Struggling Saipan casino operator Imperial Pacific International (IPI) has made good on its unpaid license fees while failing in its bid to prevent other, potentially far more embarrassing financial info from being made public.
On Tuesday, David Atalig, finance secretary of the Commonwealth of the Northern Mariana Islands (CNMI), confirmed to the Marianas Variety that IPI had paid the outstanding $10.5m of its $15.5m annual license fee to the Commonwealth Casino Commission (CCC).
On August 12, IPI made a partial payment of $5m to the CCC, without explaining why payment wasn’t being made in full or when the outstanding balance would be forthcoming. CCC director Edward Deleon Guerrero filed a complaint giving IPI 15 days in which to pay up or face fines of $50k for every day the bill went unpaid.
Tuesday was the final day that IPI had to remit its payment in full and CNMI Gov. Ralph DLG Torres had begun publicly musing about what coercive efforts might be applied if IPI failed to live up to its obligations. On Tuesday, Atalig noted that the CCC could yet impose a penalty on IPI for the still unexplained delay. The CCC is scheduled to meet Wednesday to discuss what, if any, disciplinary action would be appropriate.
IPI’s dodgy finances are hardly a state secret, as the company issued a warning earlier this month that it expects to record a net loss when it issues its H1 financial report on August 31. This is the third profit warning the company has issued in the last 18 months.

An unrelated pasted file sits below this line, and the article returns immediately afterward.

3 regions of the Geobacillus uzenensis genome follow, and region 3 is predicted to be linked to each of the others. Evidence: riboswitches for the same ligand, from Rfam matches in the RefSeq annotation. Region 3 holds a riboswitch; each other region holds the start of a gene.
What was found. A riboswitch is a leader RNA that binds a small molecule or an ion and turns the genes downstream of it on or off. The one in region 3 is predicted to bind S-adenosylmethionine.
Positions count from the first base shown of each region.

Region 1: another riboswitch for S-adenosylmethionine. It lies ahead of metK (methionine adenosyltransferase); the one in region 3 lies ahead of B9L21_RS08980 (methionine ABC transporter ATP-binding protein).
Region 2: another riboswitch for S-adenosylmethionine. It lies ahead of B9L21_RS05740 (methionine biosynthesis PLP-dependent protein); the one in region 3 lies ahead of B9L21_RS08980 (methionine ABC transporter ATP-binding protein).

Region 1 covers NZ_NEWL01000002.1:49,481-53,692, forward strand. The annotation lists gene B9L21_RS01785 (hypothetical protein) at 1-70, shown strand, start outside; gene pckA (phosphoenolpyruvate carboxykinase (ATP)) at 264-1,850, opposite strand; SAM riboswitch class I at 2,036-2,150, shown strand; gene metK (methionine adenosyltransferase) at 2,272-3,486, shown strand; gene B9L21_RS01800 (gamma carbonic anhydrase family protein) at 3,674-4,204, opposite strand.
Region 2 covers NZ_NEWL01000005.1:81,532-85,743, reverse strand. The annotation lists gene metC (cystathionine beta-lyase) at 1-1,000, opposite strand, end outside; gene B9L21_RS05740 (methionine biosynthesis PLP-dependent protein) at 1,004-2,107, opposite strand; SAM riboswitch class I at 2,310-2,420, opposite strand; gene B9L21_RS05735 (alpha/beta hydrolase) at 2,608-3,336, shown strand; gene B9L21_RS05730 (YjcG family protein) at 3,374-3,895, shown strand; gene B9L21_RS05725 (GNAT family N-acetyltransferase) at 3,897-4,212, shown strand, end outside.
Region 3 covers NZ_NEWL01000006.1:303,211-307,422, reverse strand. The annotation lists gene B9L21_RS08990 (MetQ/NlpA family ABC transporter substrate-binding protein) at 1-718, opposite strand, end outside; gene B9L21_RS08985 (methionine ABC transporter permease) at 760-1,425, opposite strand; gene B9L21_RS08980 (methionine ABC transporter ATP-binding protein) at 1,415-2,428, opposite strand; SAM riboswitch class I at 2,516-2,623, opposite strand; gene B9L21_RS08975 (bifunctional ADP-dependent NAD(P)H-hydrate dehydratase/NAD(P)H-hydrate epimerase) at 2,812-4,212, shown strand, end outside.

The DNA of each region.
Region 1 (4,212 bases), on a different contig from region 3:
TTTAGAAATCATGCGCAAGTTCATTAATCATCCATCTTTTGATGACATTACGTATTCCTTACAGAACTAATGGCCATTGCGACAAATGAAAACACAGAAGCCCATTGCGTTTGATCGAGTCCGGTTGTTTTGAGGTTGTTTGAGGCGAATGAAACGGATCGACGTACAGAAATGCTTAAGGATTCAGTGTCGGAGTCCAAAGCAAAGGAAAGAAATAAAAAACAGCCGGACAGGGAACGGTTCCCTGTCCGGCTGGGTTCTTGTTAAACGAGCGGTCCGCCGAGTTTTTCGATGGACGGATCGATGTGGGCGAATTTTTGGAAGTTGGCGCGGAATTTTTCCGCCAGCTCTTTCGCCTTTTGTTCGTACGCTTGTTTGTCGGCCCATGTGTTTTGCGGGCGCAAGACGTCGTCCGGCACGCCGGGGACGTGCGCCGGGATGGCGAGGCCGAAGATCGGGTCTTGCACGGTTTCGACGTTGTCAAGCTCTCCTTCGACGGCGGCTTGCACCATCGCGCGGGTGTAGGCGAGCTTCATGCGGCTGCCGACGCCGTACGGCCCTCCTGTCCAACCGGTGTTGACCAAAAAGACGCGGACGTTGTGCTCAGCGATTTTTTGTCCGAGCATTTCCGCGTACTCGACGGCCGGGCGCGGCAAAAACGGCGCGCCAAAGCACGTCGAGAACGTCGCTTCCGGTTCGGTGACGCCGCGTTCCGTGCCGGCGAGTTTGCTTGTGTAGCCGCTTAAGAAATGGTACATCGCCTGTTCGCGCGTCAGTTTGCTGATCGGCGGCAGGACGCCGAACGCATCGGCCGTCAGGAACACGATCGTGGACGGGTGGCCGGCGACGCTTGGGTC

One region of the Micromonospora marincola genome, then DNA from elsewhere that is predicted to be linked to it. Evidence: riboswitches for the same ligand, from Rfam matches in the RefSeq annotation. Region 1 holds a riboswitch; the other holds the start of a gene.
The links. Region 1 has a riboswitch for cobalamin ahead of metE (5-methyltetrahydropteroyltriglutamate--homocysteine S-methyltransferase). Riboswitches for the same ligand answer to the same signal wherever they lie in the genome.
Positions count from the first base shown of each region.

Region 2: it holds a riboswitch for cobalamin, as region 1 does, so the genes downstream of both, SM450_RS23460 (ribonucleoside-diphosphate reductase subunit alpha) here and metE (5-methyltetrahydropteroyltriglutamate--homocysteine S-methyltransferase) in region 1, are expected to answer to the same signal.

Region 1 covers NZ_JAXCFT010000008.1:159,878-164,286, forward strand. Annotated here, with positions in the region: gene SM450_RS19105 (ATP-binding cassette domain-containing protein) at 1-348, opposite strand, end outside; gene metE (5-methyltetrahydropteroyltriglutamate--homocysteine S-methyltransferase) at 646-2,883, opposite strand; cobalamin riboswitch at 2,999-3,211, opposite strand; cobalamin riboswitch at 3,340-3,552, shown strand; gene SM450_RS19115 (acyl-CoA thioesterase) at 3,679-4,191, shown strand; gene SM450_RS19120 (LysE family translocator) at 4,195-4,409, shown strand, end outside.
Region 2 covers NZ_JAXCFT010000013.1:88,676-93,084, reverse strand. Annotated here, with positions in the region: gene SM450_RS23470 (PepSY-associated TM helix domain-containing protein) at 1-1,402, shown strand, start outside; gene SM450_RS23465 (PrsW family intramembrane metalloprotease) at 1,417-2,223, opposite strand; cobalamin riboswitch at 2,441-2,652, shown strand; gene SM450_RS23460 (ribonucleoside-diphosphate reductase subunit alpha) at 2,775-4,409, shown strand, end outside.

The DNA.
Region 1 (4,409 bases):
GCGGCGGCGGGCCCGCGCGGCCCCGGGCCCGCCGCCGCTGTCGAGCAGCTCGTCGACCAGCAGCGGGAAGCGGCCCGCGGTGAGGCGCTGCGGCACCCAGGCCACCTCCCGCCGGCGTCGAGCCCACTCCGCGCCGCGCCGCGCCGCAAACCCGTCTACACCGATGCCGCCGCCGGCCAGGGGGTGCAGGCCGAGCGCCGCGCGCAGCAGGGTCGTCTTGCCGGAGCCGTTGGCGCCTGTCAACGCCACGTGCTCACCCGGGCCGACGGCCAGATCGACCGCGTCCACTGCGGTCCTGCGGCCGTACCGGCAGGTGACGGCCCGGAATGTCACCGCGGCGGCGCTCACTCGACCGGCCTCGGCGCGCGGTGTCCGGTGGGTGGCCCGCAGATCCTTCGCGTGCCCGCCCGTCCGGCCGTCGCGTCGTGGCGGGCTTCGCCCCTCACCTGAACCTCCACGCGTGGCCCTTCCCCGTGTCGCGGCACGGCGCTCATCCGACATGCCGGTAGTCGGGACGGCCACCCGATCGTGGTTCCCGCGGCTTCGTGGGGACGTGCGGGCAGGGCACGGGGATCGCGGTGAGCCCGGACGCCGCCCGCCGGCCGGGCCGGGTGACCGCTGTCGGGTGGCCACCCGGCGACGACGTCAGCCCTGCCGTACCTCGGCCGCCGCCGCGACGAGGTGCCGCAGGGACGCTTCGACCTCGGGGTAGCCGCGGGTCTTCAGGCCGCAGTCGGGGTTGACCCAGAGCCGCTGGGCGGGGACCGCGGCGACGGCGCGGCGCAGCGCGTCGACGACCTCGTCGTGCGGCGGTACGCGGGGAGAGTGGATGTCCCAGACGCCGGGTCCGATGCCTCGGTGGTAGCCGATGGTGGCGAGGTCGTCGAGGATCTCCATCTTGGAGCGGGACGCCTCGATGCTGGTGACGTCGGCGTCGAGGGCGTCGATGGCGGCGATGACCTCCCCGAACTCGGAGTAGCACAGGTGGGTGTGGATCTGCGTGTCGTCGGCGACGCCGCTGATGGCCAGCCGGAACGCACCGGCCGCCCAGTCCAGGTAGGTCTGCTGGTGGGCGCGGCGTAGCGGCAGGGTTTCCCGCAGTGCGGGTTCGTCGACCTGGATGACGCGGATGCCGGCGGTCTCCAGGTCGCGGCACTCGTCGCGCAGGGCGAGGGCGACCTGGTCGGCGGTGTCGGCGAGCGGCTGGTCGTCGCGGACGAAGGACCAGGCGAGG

IPI LOSES BID TO KEEP FINANCIAL DATA UNDER WRAPS
IPI got more bad news Tuesday when the US Ninth Circuit Court of Appeals denied IPI’s appeal of a US District Court ruling that allows the CCC to disclose IPI’s income tax filings. The tax records were sought by CNMI Rep. Edwin Propst, who has long sought to impose a standard gaming revenue tax on IPI rather than the simple business gross revenue tax (BGRT) the company currently pays (and even paying its full BGRT tab has lately proven difficult).
On Tuesday, Propst celebrated the Ninth Circuit victory, saying “there can no longer be any delays” in fulfilling his request for IPI’s data, which apparently contains details on unpaid millions of dollars in corporate income tax. The irony here is high, given that the data in question has already been posted publicly by other CNMI legislators.
CNMI government bigwigs, including some CCC directors, have previously been forced to deny reports that they’d received illicit payments from IPI-affiliated companies and individuals. In arguing for the release of IPI’s tax info, the CCC’s Guerrero testified in Superior Court that the regulator wanted to prove that it was not “in bed” with IPI.